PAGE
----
Monday, March 31, 2008
Spring! The time of year when a Republican legislator's thoughts turn to love.
Sinful, filthy, homosexual love.
Yes, once again, Harrisburg Republicans are trying to enact a Constitutional amendment to ban gay marriage in Pennsylvania. It's an old election-season ritual -- like a dance around the Maypole, except with a more rigorous attempt to sublimate the sexual tension. This blog, like many others in the area, is marking the occasion with a special online post, witness the seal below:
State law already bars same-sex couples from receiving the legal protections and privileges married couples enjoy. You'd think that would be enough, but the GOP insists a gay-marriage ban must be enshrined in the state's Constitution. That way, they reason, it will prevent the law from being easily changed in the future. (Plus, enshrining bigotry in your Constitution gives it some class: Just ask the slaveowners.)
So earlier this month, the Senate's judiciary committee voted in favor of an anti-gay-marriage amendment. If history is any guide, the measure will pass the full Senate as well; that august body is controlled by Republicans. But that's the easy part: The amendment also must pass the state House and a referendum by voters. And even the Republicans have to know that won't be easy.
If you check out the Senate GOP's web site, in fact, you'll find nary a word about the committee's amazing legislative achievement. No press release, nothing. Even another committee's decision to "examine deer managment issues" got more attention than the gay-marriage ban.
Could it be that state Republicans would rather talk about deers than queers? Could it be that voters see more need to regulate the sexual activity of wildlife -- which after all can ruin the shrubbery -- than to police consenting adults acting in the privacy of their own homes?
Perhaps. Compare the GOP's silence now to 2006, the last time a version of this measure sailed through a Senate committee. Back then, State Senator Bob Regola, a Hampton Republican who has consponsored this year's amendment as well, issued a statement praising the committee. And himself: "I made a committment to the people of the 39th Senatorial District to uphold the sanctity of marriage in Pennsylvania," he boasted.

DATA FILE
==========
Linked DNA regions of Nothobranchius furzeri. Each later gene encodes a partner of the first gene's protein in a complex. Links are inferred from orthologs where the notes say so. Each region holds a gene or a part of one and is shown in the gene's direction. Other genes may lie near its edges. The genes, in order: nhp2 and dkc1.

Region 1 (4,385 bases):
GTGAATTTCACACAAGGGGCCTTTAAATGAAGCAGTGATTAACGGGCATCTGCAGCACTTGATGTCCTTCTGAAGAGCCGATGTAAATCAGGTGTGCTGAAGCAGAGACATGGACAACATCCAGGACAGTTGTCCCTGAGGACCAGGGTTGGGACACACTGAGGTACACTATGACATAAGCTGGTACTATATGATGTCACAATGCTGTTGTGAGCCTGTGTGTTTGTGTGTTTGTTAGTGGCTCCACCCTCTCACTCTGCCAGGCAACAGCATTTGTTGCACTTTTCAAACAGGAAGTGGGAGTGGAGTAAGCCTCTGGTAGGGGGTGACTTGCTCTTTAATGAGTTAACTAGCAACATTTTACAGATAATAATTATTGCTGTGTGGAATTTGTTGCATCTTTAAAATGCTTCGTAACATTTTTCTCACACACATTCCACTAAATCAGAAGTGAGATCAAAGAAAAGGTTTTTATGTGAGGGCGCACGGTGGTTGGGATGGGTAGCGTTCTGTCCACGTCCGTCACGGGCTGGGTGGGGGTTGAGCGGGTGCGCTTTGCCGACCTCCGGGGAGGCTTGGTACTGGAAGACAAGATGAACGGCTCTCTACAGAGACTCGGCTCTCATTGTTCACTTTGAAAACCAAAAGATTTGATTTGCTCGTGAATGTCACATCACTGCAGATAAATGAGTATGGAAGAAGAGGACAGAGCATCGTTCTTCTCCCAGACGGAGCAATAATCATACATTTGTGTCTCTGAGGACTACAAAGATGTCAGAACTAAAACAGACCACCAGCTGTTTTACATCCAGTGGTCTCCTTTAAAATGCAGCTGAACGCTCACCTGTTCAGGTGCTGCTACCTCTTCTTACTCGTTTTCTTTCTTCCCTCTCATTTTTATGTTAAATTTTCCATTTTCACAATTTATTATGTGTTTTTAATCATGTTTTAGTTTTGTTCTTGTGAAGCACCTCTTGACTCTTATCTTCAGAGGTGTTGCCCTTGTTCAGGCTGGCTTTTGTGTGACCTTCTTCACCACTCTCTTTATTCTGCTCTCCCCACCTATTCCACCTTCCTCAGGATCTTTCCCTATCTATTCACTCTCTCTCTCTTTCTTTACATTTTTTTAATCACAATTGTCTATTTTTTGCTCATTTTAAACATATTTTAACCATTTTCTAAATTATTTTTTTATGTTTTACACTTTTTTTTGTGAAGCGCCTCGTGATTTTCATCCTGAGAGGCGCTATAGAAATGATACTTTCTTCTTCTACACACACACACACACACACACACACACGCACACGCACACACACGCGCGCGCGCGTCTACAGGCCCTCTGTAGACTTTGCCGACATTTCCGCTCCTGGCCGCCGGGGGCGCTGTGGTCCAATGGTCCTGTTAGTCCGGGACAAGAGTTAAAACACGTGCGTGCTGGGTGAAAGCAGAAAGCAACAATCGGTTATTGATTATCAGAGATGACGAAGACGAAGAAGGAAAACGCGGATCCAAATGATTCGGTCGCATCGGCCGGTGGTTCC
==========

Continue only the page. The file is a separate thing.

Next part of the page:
(If only Regola had committed to upholding the sanctity of gun safety, one of his constituents might not have lost a son. A 14-year-old boy who lived next door to Regola used a handgun taken from the senator's home to kill himself. This was in July 2006 -- one month after Regola issued his stirring defense of marriage. No matter what happens in the gay-marriage debate, thanks to Bob Regola, there's at least one Pennsylvania family whose child will never be able to marry another man!)
Back in 2006, the anti-gay-marriage ban died in the House, even though it was GOP-controlled at the time, and even though it had previously supported the measure. Democrats control the House today, so the bill seems at least as likely to flounder time around. But even when the bill seemed likely to pass, it felt like ther GOP's heart wasn't in it. As I wrote in a column at the time, many Republicans were defending the bill "by claiming it won't take away things like domestic-partner benefits -- benefits that were unthinkable a few years ago."
Many in the LGBT community suspected the GOP was lying about what the bill would do, of course. But if GOP actually NEEDED to be duplicitous about the measure, that seemed like a good sign to me.
I don't want to underestimate the threat, which other blogs will speak to. I don't want to counsel complacence in the face of Republican homophobia, which seems to crop up periodically like an especially dangerous flu virus. But let's take heart that each time the virus appears, our resistance to it seems to increase. Each time the measure comes up, GOP support seems more desultory, as if it's a habit they can't quit but no longer take pleasure from.
When you think of it, the fact that the GOP has to try amending the constitution is a victory in itself. Amendment supporters say openly that they are trying to head off FUTURE trends -- municipalities allowing gay marriage, for example, or judges deciding the law governing same-sex couples is patently unfair. In other words, Republicans are assuming that a serious challenge to their bigotry, one with the force of law behind it, is on the way.
This prospect is what motivates them; it should motivate us as well ... to act not in fear but in hope. Which in the long run is the much more powerful force.